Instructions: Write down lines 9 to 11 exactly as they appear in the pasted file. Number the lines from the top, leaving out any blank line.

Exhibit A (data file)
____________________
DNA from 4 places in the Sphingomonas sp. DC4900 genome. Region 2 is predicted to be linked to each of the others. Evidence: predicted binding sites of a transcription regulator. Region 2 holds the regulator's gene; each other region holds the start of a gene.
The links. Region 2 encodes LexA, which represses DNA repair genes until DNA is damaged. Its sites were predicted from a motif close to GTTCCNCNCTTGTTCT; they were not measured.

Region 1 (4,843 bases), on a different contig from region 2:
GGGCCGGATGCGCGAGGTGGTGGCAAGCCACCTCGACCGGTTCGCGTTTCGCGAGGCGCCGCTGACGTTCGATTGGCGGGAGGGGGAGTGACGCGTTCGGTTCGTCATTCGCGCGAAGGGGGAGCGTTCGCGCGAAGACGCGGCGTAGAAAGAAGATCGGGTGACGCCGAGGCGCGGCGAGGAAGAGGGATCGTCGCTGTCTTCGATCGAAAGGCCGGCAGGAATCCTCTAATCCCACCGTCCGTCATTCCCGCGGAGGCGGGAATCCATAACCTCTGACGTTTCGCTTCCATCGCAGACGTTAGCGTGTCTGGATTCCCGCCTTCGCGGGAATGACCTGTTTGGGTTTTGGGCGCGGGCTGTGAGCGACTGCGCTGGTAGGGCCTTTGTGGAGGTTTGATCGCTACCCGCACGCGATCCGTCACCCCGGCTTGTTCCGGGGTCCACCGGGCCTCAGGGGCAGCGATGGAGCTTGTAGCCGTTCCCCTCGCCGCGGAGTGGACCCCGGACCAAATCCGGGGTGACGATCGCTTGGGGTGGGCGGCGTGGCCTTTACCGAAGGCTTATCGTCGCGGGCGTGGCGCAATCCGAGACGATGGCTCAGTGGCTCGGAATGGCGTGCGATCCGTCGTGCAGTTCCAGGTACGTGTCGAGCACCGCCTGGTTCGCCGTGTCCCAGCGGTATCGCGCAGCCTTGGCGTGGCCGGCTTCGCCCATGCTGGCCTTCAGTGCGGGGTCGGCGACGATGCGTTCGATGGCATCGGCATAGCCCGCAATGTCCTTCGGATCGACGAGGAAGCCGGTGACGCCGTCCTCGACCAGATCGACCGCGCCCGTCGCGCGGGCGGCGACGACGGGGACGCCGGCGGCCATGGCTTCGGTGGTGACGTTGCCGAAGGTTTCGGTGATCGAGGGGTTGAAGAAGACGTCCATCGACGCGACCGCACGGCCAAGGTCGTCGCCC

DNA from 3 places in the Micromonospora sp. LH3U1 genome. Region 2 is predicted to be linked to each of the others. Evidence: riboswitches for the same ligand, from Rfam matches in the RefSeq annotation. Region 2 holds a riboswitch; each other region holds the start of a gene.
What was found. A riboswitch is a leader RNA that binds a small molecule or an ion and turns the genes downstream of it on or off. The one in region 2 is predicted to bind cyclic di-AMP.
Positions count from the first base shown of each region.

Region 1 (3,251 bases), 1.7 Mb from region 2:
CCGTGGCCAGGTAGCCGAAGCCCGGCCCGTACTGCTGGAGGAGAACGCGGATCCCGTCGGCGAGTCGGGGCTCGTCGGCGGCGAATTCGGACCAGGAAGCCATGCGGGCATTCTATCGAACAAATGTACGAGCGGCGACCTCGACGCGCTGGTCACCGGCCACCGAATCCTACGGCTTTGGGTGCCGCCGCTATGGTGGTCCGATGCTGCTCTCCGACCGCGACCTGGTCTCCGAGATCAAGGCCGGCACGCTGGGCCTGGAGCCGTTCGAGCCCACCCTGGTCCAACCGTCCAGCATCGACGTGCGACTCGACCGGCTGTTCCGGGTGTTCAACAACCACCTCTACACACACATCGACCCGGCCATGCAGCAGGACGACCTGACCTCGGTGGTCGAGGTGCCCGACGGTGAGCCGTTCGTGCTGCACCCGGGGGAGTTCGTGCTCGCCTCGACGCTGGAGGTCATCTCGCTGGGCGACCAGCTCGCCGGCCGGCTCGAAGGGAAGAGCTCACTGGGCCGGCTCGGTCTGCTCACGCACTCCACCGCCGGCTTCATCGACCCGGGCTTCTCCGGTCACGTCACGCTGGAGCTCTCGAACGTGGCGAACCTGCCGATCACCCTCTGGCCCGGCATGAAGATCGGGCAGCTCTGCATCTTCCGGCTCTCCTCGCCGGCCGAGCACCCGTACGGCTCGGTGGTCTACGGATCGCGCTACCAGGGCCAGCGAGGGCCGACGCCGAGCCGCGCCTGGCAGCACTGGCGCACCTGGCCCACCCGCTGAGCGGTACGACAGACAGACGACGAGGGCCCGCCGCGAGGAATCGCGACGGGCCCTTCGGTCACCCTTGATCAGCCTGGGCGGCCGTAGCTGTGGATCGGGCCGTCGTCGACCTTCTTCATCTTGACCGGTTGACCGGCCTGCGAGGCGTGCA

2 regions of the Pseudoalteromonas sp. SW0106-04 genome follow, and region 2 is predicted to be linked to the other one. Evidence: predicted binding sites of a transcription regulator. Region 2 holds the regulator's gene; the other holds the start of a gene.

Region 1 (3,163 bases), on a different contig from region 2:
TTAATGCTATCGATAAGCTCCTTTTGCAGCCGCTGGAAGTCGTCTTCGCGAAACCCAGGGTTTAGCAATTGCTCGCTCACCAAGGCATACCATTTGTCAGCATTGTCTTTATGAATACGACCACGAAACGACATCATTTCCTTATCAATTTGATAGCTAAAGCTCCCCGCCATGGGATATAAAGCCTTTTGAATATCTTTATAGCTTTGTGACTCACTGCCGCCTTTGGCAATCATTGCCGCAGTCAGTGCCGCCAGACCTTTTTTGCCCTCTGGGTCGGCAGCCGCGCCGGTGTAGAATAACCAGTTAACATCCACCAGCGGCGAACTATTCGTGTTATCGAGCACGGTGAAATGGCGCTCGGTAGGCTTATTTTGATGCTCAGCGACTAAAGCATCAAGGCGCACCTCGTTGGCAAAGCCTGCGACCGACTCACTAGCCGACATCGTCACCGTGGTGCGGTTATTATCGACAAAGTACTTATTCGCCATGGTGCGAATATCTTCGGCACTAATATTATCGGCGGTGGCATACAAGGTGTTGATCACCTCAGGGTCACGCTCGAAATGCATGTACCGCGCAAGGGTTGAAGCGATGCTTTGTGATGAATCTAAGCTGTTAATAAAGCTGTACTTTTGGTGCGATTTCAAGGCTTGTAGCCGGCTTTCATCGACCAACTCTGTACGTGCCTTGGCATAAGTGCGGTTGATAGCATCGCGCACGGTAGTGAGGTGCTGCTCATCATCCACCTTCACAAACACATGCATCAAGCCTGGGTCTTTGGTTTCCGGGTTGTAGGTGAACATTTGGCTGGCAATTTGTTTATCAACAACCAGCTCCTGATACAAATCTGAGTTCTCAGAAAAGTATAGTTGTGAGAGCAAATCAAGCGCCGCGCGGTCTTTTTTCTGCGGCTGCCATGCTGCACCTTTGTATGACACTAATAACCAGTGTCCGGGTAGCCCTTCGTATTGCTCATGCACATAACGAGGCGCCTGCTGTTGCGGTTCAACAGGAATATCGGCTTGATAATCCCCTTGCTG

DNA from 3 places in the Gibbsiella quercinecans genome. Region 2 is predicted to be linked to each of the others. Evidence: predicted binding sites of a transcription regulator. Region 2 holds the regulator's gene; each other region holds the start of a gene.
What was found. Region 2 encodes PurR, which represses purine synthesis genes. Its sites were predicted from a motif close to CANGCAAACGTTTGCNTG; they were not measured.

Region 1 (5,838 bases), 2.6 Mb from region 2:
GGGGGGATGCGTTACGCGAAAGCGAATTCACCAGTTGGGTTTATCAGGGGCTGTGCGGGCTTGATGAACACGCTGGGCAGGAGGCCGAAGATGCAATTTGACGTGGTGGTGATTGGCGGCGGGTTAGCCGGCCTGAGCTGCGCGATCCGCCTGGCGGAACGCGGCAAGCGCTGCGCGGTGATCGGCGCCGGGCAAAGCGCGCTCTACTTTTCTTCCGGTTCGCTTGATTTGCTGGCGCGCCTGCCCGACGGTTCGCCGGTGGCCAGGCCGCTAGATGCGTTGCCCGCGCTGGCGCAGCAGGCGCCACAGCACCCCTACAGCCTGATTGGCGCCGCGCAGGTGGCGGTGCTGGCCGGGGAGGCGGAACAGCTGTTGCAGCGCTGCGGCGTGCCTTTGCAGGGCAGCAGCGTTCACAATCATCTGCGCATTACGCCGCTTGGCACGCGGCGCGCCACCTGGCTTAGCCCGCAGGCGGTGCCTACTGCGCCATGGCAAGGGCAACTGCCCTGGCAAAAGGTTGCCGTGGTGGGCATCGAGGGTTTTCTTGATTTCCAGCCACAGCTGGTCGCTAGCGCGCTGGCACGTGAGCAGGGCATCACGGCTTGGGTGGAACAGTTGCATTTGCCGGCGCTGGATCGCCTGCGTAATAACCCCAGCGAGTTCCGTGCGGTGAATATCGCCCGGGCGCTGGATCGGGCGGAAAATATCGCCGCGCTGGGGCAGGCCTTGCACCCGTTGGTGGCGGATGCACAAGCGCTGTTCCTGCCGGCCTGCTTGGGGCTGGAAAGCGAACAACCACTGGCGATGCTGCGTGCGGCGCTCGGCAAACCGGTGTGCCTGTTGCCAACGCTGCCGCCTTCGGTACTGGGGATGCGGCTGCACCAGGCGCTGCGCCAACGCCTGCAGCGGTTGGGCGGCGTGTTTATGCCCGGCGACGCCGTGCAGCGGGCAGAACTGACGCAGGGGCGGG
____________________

CCGTGGCCAGGTAGCCGAAGCCCGGCCCGTACTGCTGGAGGAGAACGCGGATCCCGTCGGCGAGTCGGGGCTCGTCGGCGGCGAATTCGGACCAGGAAGCCATGCGGGCATTCTATCGAACAAATGTACGAGCGGCGACCTCGACGCGCTGGTCACCGGCCACCGAATCCTACGGCTTTGGGTGCCGCCGCTATGGTGGTCCGATGCTGCTCTCCGACCGCGACCTGGTCTCCGAGATCAAGGCCGGCACGCTGGGCCTGGAGCCGTTCGAGCCCACCCTGGTCCAACCGTCCAGCATCGACGTGCGACTCGACCGGCTGTTCCGGGTGTTCAACAACCACCTCTACACACACATCGACCCGGCCATGCAGCAGGACGACCTGACCTCGGTGGTCGAGGTGCCCGACGGTGAGCCGTTCGTGCTGCACCCGGGGGAGTTCGTGCTCGCCTCGACGCTGGAGGTCATCTCGCTGGGCGACCAGCTCGCCGGCCGGCTCGAAGGGAAGAGCTCACTGGGCCGGCTCGGTCTGCTCACGCACTCCACCGCCGGCTTCATCGACCCGGGCTTCTCCGGTCACGTCACGCTGGAGCTCTCGAACGTGGCGAACCTGCCGATCACCCTCTGGCCCGGCATGAAGATCGGGCAGCTCTGCATCTTCCGGCTCTCCTCGCCGGCCGAGCACCCGTACGGCTCGGTGGTCTACGGATCGCGCTACCAGGGCCAGCGAGGGCCGACGCCGAGCCGCGCCTGGCAGCACTGGCGCACCTGGCCCACCCGCTGAGCGGTACGACAGACAGACGACGAGGGCCCGCCGCGAGGAATCGCGACGGGCCCTTCGGTCACCCTTGATCAGCCTGGGCGGCCGTAGCTGTGGATCGGGCCGTCGTCGACCTTCTTCATCTTGACCGGTTGACCGGCCTGCGAGGCGTGCA

2 regions of the Pseudoalteromonas sp. SW0106-04 genome follow, and region 2 is predicted to be linked to the other one. Evidence: predicted binding sites of a transcription regulator. Region 2 holds the regulator's gene; the other holds the start of a gene.

Region 1 (3,163 bases), on a different contig from region 2: